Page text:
After just over two weeks and about 7 trips to the field, I gave him his wings! But to me and in MHO, this experience shows that there is indeed more to all of this than being able to control the airplane and I know that Mr Ragland appreciates this aspect as well. His method is excellent and the student does progress very rapidly but I am positive that he makes sure that everything else is in line before giving a student his wings. How long does that take? Every student is different, so there can be no hard and fast rules that says a student has to put in two weeks or two months or even longer before he shows that full proficiency! Its something that each instructor has to determine based on their personal experience and the individual ability and progress shown by that particular student!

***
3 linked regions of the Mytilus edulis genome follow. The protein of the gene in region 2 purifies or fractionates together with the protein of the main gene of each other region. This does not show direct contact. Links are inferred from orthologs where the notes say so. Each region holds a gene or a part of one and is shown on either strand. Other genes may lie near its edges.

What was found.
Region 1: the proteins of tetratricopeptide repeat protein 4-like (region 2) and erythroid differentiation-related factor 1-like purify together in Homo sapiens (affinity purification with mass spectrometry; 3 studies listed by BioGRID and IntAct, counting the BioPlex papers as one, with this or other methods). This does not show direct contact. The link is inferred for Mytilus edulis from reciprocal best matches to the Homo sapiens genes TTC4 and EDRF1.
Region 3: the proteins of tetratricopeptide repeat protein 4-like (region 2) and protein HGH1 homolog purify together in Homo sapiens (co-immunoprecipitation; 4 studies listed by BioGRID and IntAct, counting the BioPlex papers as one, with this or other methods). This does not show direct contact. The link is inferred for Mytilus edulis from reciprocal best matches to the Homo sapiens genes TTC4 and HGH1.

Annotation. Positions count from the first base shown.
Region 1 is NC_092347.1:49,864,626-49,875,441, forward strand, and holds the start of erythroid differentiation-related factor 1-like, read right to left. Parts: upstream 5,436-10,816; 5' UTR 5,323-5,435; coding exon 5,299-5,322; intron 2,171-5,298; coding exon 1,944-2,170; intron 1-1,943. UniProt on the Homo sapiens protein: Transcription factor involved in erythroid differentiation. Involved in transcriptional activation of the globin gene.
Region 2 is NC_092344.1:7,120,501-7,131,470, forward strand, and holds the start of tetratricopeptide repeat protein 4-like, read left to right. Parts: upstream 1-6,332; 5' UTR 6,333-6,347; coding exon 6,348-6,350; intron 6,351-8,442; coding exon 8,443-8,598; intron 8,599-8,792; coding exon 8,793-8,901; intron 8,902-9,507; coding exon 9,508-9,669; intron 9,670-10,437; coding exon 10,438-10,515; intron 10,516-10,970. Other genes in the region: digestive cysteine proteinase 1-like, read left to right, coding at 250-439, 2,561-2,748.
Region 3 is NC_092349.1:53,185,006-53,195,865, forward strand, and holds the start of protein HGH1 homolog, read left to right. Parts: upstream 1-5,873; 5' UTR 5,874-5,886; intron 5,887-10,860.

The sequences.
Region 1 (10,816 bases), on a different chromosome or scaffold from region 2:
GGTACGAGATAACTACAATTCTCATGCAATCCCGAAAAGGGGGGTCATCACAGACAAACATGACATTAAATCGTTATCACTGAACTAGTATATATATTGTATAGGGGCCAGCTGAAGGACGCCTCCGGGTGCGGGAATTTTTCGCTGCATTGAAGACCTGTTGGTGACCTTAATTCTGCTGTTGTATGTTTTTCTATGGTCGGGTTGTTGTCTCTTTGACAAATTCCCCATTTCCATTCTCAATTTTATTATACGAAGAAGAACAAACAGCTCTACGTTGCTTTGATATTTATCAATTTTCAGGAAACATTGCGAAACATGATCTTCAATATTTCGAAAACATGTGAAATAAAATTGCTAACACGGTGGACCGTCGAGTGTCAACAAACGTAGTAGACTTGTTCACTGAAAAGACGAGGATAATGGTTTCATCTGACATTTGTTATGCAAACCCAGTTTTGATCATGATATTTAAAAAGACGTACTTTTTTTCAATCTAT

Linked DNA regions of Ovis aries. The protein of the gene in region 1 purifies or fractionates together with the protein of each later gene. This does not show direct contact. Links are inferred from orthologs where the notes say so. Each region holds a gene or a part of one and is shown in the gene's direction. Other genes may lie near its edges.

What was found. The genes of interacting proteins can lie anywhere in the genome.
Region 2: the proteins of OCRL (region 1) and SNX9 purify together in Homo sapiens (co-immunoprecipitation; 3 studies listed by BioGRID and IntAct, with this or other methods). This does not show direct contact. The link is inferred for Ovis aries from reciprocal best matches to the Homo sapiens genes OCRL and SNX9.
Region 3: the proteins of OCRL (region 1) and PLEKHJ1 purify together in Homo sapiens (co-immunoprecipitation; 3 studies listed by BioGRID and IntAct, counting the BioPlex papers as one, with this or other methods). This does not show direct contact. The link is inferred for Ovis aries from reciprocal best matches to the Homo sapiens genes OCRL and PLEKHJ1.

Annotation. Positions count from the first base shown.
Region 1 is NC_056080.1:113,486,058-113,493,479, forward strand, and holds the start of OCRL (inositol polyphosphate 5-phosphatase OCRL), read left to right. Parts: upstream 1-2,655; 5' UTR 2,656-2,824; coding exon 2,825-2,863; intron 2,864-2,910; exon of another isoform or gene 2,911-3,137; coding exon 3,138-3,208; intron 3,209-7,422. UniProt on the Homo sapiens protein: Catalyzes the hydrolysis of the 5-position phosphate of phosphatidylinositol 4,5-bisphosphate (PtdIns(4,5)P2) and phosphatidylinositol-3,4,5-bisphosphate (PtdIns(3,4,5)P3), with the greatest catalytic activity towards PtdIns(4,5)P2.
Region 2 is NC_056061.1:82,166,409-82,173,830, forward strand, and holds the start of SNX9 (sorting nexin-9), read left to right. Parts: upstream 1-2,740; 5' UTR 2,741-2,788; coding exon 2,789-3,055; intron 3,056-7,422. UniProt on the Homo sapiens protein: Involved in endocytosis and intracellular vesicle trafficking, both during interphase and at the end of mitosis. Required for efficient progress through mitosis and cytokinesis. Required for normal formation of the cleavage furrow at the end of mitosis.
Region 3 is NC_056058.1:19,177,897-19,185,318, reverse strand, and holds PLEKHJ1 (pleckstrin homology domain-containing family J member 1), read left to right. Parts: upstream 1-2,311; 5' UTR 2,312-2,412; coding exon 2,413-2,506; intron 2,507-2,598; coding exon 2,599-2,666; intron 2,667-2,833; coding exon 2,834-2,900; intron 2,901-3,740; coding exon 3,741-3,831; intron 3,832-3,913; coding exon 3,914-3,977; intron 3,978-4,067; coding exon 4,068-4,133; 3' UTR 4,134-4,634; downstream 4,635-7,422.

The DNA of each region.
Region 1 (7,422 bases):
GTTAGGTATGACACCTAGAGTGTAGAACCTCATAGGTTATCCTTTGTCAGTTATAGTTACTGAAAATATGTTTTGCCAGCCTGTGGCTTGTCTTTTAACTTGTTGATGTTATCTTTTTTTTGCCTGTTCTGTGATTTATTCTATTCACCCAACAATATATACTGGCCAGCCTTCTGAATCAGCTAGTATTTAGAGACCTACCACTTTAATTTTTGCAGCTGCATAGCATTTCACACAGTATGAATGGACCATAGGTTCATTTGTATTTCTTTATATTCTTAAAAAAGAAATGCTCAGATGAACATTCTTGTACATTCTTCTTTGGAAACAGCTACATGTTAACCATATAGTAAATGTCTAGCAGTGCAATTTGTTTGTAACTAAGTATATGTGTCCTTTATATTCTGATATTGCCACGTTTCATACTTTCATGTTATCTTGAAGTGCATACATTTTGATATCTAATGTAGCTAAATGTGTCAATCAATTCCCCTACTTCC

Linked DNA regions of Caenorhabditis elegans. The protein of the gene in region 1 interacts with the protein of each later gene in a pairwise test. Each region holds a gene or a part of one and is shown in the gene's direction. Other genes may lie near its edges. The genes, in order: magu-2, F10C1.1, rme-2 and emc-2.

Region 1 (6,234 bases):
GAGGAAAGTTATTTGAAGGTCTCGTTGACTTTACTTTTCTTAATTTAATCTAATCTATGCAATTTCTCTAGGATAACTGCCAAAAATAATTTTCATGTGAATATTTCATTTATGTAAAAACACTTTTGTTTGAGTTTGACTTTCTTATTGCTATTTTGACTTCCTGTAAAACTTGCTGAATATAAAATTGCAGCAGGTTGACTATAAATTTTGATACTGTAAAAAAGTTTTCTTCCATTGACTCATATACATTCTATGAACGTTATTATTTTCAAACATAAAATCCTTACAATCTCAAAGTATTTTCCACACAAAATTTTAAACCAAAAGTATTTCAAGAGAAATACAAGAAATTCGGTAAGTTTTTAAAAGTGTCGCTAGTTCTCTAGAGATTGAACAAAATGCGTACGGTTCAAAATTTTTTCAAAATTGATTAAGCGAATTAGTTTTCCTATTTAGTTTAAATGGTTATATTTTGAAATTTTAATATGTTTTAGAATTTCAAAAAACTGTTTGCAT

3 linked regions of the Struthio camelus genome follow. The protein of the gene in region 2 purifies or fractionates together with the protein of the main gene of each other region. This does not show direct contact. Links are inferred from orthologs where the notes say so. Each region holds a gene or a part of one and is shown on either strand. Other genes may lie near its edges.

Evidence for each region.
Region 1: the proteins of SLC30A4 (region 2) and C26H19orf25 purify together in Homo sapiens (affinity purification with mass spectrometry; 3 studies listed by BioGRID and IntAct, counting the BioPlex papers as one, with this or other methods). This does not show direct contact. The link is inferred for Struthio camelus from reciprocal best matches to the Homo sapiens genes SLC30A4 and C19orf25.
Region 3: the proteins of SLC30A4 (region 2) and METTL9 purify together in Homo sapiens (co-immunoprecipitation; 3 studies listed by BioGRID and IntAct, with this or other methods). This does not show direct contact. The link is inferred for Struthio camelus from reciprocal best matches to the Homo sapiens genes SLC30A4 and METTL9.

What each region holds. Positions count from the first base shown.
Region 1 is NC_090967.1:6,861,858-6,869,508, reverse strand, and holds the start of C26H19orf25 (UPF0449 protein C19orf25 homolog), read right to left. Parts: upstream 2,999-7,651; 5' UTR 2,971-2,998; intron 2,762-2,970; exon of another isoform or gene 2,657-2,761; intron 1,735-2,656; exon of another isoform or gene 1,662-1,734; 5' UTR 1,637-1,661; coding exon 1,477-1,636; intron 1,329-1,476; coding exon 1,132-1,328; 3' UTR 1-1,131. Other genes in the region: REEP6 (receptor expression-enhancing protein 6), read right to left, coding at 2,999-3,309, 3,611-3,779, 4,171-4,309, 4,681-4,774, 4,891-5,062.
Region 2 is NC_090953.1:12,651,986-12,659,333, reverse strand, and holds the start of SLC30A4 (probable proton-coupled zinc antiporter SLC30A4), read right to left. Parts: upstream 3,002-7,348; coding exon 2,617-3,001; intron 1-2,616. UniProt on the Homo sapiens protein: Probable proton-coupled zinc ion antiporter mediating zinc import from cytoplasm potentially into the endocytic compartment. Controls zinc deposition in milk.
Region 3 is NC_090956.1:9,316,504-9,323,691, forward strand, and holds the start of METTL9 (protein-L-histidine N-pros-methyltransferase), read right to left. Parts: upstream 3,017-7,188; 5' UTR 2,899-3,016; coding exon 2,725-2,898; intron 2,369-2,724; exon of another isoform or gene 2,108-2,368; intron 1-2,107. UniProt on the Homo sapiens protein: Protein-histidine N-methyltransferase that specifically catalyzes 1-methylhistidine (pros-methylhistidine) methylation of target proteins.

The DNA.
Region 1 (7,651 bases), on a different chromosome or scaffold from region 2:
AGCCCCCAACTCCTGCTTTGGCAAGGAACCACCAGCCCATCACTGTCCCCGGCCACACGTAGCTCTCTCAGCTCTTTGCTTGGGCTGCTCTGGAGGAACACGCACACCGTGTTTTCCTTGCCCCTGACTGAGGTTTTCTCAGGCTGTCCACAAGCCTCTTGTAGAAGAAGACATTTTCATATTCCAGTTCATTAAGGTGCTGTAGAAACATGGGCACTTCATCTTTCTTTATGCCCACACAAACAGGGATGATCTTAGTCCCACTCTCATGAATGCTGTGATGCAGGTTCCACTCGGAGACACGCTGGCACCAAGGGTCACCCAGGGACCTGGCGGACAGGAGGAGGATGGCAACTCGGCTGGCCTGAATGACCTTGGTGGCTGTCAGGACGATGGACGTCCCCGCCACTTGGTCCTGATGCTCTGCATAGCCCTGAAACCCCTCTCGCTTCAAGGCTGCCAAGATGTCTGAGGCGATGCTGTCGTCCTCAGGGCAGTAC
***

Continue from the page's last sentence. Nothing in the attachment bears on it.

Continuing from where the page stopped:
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Old 07-16-2005, 10:02 AM   #15
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Well put Gary,
I agree that familiarization with procedure and habit forming repetition is just as important as being able to make the plane go where you want it to. I would also rather have a student frustrated at me because they think they are ready to move on, than to let them go before I think they are ready.
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Old 07-16-2005, 10:05 PM   #16
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Instructors testing